How to Structure Your IELTS Essay
A lot of students feel added pressure when preparing for the IELTS exam as they often have a lot riding on their success or failure in the exam. Students often take the IELTS Exam to provide proof of their English skills for either immigration or academic purposes.
When students start preparing for IELTS Writing, I often discover that they don’t know where to start when it comes to structuring their essays. In this post, I would like to share a simple but very useful method to help you structure your essays.
Read and understand the question
One key element is to understand the question and to be clear about what you want to say in your response. Clear thinking leads to clear writing. The first step is to read and understand the question. Let’s look at this question as an example:
Despite advances in medicine there are concerns that certain diseases such as diabetes are increasing and some people believe future generations will face greater problems with health and die younger than we do today.
What is your opinion?
This question asks you:
- about your opinion – this must be clear in the introduction and the conclusion
- about whether health will be better in future – this means that you need to talk about the future and now – there must be some comparison
- about whether people will live longer – this needs to be mentioned too
All these things must be included.
Think about the examiner – make your opinion clear
IELTS essays get marked quickly. You don’t want to allow the examiner to make a mistake. So make life easy for him/her by showing the structure of your essay as clearly as possible. There are three places you do this. This is what I refer to as the spine of the essay (your spine is your backbone – it’s what keeps you upright and gives you your structure).
- the introduction – that’s the first thing they read and where you make your first impression and first impressions count
- the first sentence of each paragraph (x2) – examiners are taught that each paragraph should have one main idea – show them what it is in the first sentence
- the conclusion – that’s the last thing they read and the first thing they remember!
The key is to link these things together so that:
- the introduction matches the conclusion – the opinion/point of view is the same: you just need to change the language
- the two body paragraphs link to the opinion/point view in the introduction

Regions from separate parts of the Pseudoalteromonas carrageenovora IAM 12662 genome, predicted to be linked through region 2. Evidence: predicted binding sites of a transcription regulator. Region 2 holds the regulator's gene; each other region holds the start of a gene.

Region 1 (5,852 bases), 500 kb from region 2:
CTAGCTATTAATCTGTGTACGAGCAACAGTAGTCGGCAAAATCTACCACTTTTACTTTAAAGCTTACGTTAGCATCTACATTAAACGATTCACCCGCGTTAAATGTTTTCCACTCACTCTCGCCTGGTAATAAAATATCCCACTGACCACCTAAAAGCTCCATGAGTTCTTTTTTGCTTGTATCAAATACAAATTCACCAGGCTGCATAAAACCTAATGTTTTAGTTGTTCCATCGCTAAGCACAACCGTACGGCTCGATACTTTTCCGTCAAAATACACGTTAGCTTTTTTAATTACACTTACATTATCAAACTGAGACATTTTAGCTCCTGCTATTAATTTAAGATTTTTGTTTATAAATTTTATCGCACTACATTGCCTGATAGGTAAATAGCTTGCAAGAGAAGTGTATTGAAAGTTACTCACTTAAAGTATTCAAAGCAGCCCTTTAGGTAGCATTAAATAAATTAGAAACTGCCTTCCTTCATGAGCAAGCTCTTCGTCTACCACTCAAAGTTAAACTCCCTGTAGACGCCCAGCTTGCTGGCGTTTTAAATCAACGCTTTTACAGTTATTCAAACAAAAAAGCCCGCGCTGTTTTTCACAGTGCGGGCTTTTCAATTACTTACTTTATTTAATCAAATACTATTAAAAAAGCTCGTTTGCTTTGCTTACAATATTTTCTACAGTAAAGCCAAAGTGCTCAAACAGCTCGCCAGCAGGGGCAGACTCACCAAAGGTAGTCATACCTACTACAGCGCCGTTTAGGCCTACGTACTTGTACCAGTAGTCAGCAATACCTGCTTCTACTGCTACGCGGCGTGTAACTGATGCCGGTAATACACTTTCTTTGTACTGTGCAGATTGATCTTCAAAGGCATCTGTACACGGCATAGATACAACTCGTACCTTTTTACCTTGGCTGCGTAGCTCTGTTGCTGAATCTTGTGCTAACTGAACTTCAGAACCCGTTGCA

Think clearly about your opinion/point of view
You want your point of view to be clear. My basic rule is that if you can’t say in it two sentences, it’s too complex. So part of the planning process may be deleting ideas that are too complex or that you can’t express clearly in English.
See my example:
I’m going to go for a balanced type essay with an argument that health and longevity (living for a long time) will get worse in the West but better in developing nations. Before I start writing I make sure I can say this simply:
I think health will get worse in the west but better in developing countries and this will affect how long people live.
Build the spine of your essay – here is my example
All you need to do now is build the spine of the essay: the intro, first sentences and conclusion. I really do do this using my essay structure plan above. I ended up with this. Take a look at it. See:
- how simple it is – that’s good, you do want a simple structure
- how things repeat – that’s good too
- I crossed out my idea about stress and mental health. It’s a good idea, but would make the essay too complex
Now get the words
This lesson wouldn’t be complete if I didn’t show you the “end-product”. Your plan is only good if it helps you write well. Take a look at my opinions (in red) and the balance between developing countries (in green) and the industrialised nations (in blue).
There is no question that medicine has progressed dramatically over the last century, but this does not mean that all our medical problems have been solved. Indeed, my belief is that the average life span in the Western world may actually fall in the 21st century. This is in contrast to the situation in developing countries where I expect health provision to improve and longevity to increase.
The main reason why overall health may become worse in the industrialised nations of the West relates to modern lifestyles there.
The situation in the developing world is, however, quite different and overall health is likely to improve.
My conclusion is therefore a mixed one. While it is true that people may face greater problems with their health in the future, this only applies to industrialised nations and not to the developing world where life expectancy may increase.
This is just a simple but very effective method for helping to create a structured and coherent essay for your IELTS exam. Preparing for IELTS might be daunting but it is possible to succeed!
Ben Worthington is a freelance tutor and blog junkie. He currently produces IELTSPodcast, where he picks the brains of IELTS experts. In his spare time, he enjoys urban gardening, boxing, football and the beach!